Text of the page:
Paying for Medicare on a Limited Income

Medicare Extra Help

Getting help paying Medicare premiums can be achieved by applying through your state

If you have limited income and resources, you may be able to get help paying your Medicare Part A and/or B premium from your state. You could also qualify for the Extra Help program for help paying your Medicare prescription drug benefits.

There are actually several savings programs available. Read about them below:

The Qualified Medicare Beneficiary (QMB) program

This program helps to pay for Medicare Part A and / or Part B premiums, as well as helps you with deductibles, copayments, and / or coinsurance costs. In 2018, the individual resource limit is $7,560, and the married couple resource limit is $11,340. Income limits are also in place. It is important that you make sure that your health care provider knows that you are in the Medicare Qualified Medicare Beneficiary program. In doing so, provide your provider(s) with your regular Medicare or Medicaid ID card and / or your QMB card each time you receive services. It can also be beneficial to remind your health care providers that because you are in the QMB program, you cannot be charged for Medicare deductibles, copayments, and / or copayments. For further assistance, you can contact Medicare directly at 1-800-633-4227.

The Specified Low Income Medicare Beneficiary (SLMB) program

With the SLMB program, you can obtain help with paying your Medicare Part B premiums. As with the QMB program, there are both income and resource limits, and the amount of these will be based on whether you are single or married. For instance, the monthly income limit for a single individual (in 2018) is $1,234, and for married couples it is $1,666. The resource limit for a single person is $7,560 and for married couples $11,340. Note that these limits will likely increase for 2019, so even if your income and resource amounts are slightly higher, it can still be worthwhile for you to apply.

The Qualifying Individual (QI) program

The QI program can help you with paying your Medicare Part B premiums. You must apply each year for these benefits. QI applications are granted on a first come, first served basis, with priority given to those who received such benefits in the previous year. It is important to be aware that you cannot receive QI benefits if you also qualify for Medicaid benefits. Here, too, there are both income and resource limits for single individuals, as well as for married couples.

The Qualified Disabled and Working Individuals (QDWI) program

With the QDWI program, you can receive assistance with paying your Medicare Part A premium. You may qualify for the QDWI program if you are a working disabled person who is under age 65 and / or if you lost your premium-free Medicare Part A when you returned to work. Other qualification factors could include you not receiving other medical assistance from your state, or you meet the income and resources limits that are required by your state. In this case, the individual monthly income limit for 2018 is $4,143, and the monthly QDWI income limit for married couples is $5,572. Likewise, the individual 2018 resource limit is $4,000 and the married couple resource limit for the QDWI program is $6,000. Here again, these amounts are likely to go up for the 2019 year. So, be sure to apply – even if your income and resource limits are slightly higher than those for 2018.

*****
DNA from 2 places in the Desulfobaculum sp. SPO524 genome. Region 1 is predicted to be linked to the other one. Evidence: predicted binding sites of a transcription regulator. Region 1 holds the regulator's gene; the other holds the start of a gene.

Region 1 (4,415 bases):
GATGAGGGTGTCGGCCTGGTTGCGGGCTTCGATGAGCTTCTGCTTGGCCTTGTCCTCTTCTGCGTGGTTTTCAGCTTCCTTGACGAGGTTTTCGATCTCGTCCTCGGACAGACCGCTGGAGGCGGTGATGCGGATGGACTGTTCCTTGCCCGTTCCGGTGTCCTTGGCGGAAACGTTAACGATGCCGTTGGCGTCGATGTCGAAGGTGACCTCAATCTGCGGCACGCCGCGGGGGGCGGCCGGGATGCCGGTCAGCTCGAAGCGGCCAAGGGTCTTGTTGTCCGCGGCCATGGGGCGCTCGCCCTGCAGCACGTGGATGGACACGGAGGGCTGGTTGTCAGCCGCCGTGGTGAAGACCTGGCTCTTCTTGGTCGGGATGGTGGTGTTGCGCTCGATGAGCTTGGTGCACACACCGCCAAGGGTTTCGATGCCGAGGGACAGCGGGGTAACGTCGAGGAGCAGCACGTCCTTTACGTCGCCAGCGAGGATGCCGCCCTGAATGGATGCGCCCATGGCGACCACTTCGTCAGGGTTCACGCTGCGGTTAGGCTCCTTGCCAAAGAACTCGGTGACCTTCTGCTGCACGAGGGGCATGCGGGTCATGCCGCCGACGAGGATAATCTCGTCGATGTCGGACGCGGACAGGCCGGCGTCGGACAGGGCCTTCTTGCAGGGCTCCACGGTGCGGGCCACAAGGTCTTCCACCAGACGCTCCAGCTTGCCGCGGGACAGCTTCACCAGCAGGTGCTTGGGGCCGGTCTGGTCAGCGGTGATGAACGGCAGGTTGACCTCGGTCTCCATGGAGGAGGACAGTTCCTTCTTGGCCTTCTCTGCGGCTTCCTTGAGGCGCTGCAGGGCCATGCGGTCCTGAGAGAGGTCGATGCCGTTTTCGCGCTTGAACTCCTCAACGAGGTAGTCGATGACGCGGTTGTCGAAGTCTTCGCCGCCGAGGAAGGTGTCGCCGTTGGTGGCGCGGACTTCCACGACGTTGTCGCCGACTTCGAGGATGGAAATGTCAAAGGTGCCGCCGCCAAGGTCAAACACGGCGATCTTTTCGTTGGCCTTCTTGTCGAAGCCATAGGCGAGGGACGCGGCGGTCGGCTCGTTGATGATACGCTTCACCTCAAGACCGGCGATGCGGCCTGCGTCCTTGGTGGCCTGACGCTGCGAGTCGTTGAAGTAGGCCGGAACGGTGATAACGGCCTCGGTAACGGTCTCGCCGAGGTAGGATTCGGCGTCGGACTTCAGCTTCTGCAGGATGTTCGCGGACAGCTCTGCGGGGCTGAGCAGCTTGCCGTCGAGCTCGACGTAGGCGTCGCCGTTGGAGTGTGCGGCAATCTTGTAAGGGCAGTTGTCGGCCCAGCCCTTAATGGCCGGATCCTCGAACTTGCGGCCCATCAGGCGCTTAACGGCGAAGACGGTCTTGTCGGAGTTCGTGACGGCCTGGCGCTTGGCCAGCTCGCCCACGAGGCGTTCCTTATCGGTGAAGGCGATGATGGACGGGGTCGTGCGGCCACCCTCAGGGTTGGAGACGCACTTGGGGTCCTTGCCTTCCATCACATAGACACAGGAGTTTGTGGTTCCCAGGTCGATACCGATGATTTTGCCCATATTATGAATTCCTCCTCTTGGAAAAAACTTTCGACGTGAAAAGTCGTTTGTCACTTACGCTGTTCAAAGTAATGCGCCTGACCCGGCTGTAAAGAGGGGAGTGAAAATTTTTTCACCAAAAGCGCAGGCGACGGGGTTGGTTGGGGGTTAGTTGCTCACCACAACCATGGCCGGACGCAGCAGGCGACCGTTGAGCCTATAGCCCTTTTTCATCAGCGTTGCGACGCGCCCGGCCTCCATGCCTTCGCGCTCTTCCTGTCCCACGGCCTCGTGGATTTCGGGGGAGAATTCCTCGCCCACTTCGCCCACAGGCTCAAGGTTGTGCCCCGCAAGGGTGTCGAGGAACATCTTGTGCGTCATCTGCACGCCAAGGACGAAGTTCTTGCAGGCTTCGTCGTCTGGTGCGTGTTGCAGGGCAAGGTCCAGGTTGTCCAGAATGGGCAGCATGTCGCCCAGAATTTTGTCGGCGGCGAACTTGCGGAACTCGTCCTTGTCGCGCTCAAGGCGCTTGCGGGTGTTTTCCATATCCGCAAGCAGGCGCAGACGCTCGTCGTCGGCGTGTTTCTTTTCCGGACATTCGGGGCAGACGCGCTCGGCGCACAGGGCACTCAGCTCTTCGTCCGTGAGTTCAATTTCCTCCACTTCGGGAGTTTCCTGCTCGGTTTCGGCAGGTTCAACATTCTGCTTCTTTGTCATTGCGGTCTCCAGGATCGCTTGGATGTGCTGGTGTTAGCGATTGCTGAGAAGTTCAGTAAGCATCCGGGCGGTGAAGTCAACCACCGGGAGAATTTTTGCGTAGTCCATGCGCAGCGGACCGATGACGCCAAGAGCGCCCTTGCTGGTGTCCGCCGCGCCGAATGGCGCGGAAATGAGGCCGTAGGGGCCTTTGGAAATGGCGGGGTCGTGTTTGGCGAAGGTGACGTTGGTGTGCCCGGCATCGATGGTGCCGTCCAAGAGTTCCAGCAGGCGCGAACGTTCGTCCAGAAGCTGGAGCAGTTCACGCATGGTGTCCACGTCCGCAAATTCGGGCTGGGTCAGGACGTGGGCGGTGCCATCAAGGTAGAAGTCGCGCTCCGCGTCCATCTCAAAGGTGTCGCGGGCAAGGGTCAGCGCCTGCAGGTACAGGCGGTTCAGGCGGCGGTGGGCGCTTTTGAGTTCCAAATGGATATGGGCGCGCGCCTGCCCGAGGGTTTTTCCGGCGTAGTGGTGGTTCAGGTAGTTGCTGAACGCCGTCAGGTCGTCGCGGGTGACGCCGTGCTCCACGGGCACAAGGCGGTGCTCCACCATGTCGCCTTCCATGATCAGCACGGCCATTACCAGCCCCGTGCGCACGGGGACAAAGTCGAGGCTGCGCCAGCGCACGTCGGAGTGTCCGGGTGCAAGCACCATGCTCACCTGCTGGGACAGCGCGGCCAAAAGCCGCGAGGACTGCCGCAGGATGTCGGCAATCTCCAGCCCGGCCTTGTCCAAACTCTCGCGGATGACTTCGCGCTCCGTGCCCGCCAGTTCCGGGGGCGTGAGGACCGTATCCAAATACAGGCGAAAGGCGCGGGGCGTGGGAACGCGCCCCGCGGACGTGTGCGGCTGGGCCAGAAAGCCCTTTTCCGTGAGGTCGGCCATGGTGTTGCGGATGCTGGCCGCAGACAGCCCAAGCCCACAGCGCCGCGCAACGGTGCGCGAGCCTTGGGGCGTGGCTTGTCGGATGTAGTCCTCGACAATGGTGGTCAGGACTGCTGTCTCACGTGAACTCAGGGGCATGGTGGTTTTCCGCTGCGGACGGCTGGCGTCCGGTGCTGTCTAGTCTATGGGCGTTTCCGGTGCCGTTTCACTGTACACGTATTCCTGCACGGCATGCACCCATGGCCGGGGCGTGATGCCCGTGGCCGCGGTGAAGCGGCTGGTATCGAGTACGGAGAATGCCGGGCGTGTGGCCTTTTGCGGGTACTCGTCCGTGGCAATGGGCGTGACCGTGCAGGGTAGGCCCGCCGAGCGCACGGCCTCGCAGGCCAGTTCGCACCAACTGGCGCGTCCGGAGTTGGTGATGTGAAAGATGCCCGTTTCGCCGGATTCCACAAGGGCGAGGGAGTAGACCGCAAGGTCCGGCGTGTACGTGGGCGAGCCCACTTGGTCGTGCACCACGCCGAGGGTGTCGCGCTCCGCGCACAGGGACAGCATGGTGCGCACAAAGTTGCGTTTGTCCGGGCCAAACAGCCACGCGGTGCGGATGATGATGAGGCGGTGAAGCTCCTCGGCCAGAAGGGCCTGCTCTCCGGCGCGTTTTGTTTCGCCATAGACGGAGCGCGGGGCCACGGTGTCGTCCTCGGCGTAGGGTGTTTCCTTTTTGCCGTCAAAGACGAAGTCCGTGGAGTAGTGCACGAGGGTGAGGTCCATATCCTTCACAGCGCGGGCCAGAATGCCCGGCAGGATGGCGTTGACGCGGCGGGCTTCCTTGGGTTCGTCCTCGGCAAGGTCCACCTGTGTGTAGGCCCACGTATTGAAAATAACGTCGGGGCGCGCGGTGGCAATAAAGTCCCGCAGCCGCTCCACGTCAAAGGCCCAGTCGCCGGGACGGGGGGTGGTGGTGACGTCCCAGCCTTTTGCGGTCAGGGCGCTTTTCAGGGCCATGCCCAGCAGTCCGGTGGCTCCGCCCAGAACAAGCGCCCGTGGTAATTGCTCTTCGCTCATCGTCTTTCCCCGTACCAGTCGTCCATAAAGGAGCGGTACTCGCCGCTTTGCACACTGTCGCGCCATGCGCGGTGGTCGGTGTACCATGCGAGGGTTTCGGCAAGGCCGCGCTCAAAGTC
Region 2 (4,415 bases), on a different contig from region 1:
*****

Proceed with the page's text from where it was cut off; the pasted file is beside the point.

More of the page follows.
When it comes to the resources that are and are not counted for the Medicare Savings Program, includable resources can include money in a checking and / or savings account, as well as any stocks and / or bonds you may have.
On the other hand, countable resources do not include your home, one vehicle, a burial plot (if you own one), furniture, other household and personal items, and up to $1,500 for your burial expenses, if you have put such funds aside.

How to Apply

To receive and of these benefits, call or visit the department that administers Medicaid in your state — usually your state’s Department of Social Services or Social Welfare Department. Each state has its own application procedure, and it’s worth filling out an application even if you think that your income is too high, because you may qualify for one of the two other state assistance programs: the Specified Low-Income Medicare Beneficiary Program and the Qualifying Individual Program. Disabled workers may also qualify for the Qualified Disabled and Working Individuals Program. These programs give fewer benefits, but the income limits are higher, depending on the program.

To find a Social Services Office in your state, here’s a link you might find to be helpful.

You can also find your State Health Insurance Assistance Program (SHIP) by clicking here.

Note that if you qualify for a QMB, SLMB, or QI program, then you will also automatically qualify to receive benefits from the Extra Help program. With the Extra Help program, you may qualify for assistance from Medicare with paying for your Medicare Part D prescription drug coverage. Here, too, you must meet certain income and resource limits. If you do not qualify for Medicare Extra Help, then it is still possible that you could qualify for various programs in your state.

 

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Author Bio: Ben started Prepare for Medicare in 2014 to help people help people get objective answers to questions about Medicare. He’s held leadership roles at numerous Fortune 500 Medicare health insurers in product development, sales, marketing and strategy for over 20 years.